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Psychiatrist treats cities for ‘community trauma’

New York's High Bridge recently reopened, bringing residents of a distressed neighborhood in the Bronx access to trails and parks in Manhattan. (AP Photo/Bebeto Matthews)

Does your city need a shrink?

Robert Sullivan reports for the New York Times Magazine that psychiatrists are sensitive to the effects that broken neighborhoods have on public health. They can diagnose forms of “community trauma” that city leaders and architects might overlook. To help neighborhoods heal, they prescribe fresh approaches to urban design.

This month’s reopening of a historic bridge that tethers Manhattan to the Bronx was influenced by a mental health professional, the article says.  Mindy Thompson Fullilove, a research psychiatrist at the New York State Psychiatric Institute, pushed to connect the bridge to a trail that links struggling communities.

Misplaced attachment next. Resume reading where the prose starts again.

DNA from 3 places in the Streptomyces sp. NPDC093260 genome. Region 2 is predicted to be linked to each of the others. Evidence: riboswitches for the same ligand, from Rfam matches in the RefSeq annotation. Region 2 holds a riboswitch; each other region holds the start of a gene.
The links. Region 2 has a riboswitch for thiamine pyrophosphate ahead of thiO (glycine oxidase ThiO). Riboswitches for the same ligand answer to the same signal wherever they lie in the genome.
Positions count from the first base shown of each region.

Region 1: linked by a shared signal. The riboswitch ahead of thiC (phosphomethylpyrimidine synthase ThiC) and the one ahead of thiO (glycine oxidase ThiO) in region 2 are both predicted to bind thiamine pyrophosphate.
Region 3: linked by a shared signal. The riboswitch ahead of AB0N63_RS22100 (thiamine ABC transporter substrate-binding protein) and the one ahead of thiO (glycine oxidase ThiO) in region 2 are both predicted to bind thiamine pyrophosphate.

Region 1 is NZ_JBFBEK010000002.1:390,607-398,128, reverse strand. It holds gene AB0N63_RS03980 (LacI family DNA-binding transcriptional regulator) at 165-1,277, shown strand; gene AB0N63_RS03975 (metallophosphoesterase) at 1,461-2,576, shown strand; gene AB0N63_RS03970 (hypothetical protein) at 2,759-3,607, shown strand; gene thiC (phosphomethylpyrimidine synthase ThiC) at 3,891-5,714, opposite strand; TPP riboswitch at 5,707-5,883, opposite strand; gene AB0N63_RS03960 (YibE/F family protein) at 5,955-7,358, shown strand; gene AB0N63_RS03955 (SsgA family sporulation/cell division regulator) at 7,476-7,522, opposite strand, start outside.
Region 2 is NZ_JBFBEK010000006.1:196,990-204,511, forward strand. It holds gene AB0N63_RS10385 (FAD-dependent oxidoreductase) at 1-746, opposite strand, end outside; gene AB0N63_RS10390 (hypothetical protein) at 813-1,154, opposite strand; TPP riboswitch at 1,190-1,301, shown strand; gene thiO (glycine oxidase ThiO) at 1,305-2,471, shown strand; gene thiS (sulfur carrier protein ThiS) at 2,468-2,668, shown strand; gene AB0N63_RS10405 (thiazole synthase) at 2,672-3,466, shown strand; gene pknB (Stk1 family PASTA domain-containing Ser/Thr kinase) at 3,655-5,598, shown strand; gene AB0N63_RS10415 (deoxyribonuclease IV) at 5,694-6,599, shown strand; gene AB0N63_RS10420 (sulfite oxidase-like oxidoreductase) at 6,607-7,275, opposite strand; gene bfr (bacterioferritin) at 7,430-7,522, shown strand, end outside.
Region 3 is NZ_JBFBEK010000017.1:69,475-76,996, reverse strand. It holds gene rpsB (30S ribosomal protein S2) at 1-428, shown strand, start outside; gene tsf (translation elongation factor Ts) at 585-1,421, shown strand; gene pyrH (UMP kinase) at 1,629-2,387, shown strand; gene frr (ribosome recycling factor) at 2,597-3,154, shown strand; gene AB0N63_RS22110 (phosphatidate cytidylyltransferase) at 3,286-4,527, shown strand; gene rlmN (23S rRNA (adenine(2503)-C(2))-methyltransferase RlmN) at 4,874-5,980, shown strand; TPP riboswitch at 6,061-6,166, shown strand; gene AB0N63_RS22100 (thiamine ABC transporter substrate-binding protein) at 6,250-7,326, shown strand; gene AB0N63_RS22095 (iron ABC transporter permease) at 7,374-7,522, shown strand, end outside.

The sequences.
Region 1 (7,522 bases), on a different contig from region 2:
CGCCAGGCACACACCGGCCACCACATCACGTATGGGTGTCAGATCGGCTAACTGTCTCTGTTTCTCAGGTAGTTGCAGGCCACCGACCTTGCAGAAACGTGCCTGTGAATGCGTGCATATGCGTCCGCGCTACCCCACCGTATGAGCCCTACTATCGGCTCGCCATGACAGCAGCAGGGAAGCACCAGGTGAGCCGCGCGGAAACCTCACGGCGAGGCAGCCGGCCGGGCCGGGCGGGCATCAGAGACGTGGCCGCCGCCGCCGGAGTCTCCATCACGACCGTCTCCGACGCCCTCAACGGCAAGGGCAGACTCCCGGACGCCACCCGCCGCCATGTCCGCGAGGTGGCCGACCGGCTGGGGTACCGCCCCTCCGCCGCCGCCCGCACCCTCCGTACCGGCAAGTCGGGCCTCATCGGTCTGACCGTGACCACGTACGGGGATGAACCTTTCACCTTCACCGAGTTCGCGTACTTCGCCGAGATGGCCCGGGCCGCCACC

Pedestrians crossing High Bridge can access the Giraffe Path, which runs from Central Park to the Cloisters in northern Manhattan. It connects parts of the city grappling with problems that range from crack addiction to obesity to “disinvestment.” Fullilove tells the Times that she views cities as ecosystems that are constantly in motion and evolving. Within those ecosystems, location impacts not just physical, but also mental, health. 

Source: 
New York Times Magazine

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